The second most important step is to decide on central or peripheral intravenous access. Commonly, peripheral intravenous access is preferred. However, drugs to be given longer than 1 h should be administered only via a central line[15,23,24]. The flexible intracatheter devices should be used, as other rigid devices have a tendency for vessel injury[8,15]. Forearm is the preferred site due to catheter stability and muscle protection for the nerve and tendons in the event of extravasation, which is inevitable in case of access on hand or wrist[8].Venous access should be secured in a single attempt and in case of failure, the site should be changed to another proximal vein. The device should be covered with transparent dressing so that the signs of extravasation are visible to the patient and staff. Intravenous access should be checked by running normal saline intravenously. This step immediately confirms extravasation and also hydrates the patient, a prerequisite for chemotherapy. Now, anticancer drugs are started, and the patient is instructed to alert the attending staff if there is any pain, itching, stoppage of infusion or oedema in the limb.

Clinical features of extravasation

Extravasation of cytotoxic drugs leads to stoppage of infusion, and the patient will complain of excruciating pain and itching in the infusion site. Within a few hours, the extravasation area will show erythema, oedema and induration. Without intervention, these sign and symptoms will increase, and skin will show discolouration and desquamation of epidermis or blister formation in a few days. Extravasation of a large dose of cytotoxic drug leads to ischaemia and ulcer formation (Figure 1).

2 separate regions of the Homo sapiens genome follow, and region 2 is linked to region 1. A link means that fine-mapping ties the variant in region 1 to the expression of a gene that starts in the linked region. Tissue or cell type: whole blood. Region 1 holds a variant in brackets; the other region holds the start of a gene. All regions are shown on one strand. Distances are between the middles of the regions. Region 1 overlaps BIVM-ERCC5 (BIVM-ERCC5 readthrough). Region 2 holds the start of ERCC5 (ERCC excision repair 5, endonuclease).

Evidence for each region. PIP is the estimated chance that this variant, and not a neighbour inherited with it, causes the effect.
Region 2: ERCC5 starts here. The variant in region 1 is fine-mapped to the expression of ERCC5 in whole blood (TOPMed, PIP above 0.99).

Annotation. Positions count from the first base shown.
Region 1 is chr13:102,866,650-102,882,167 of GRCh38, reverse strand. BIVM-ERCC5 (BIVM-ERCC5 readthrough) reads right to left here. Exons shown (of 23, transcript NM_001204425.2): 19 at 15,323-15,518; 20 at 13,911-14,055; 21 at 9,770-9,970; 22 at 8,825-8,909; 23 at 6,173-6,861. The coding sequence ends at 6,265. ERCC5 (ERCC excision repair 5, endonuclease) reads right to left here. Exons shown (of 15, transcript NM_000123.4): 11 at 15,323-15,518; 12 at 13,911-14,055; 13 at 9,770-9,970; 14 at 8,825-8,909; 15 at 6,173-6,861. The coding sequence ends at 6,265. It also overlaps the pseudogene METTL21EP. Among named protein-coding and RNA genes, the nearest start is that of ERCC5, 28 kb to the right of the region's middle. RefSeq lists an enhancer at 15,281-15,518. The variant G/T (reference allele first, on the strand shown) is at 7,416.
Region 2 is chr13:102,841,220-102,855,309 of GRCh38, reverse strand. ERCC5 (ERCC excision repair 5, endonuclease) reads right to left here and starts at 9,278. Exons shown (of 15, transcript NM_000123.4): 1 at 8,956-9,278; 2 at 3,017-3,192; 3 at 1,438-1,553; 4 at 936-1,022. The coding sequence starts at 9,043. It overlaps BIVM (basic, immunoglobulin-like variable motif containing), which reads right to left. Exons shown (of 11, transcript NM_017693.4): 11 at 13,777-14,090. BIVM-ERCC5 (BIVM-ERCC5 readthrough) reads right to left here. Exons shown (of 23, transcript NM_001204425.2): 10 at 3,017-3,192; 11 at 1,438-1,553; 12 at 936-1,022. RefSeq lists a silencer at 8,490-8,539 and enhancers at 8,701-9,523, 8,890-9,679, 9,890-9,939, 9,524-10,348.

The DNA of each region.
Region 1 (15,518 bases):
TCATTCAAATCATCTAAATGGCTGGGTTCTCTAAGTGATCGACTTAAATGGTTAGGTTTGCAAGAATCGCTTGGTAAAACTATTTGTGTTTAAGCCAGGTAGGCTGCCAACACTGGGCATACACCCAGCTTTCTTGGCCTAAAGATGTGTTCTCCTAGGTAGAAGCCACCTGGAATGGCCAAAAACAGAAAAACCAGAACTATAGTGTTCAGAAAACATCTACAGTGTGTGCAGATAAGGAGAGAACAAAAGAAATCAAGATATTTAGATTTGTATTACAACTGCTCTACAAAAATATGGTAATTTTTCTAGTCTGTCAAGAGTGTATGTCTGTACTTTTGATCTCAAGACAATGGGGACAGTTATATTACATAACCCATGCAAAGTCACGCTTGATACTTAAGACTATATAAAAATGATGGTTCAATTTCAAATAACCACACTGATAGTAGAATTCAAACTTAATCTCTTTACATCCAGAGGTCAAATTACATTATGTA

Extravasation on the forearm leading to skin necrosis.

Management of extravasation

• Immediate bedside management: Immediate management of extravasation reduces the tissue injury, and morbidity is inevitable if this step is delayed. On extravasation, infusion of drug should be stopped at once and normal saline infusion should be started. In case of an irritant drug, intravenous cannula should be removed while it is left in place in case of vesicant drug and proper antidote should be given[15]. The limb is elevated, and cold pack is applied to the local site. Hot packs are applied in extravasation of vinca alkaloids, as it causes vasodilatation and diffusion of the drug from the site. Parenteral strong analgesic helps in the reduction of inflammatory reaction and its symptoms.

• Use specific antidotes: There are a number of studies and case reports in literature[9,10,18,25,26,27,28,29,30,31,32,33,34,35,36,37,38,39,40,41,42,43,44,45] to show the efficacy of various antidotes for extravasation of anticancer drugs.

a) Dimethylesulfoxide (DMSO): This drug is applied topically in case of extravasation of anthracyclines and mitomycin C. 1–2 ml of 1 mM 50%–99% DMSO is applied to the effective area thrice a day for 1–2 weeks. Oliver et al.[25] used topical DMSO every 6 h for 14 days in 20 patients with extravasation of anthracycline and in a follow-up of 16 patients for 3 months; no patient developed skin ulceration or necrosis. Bertelli et al.[27] used 99% DMSO topically every 8 h for 7 days in 127 patients with various vesicant drugs, and only one patient had skin ulceration.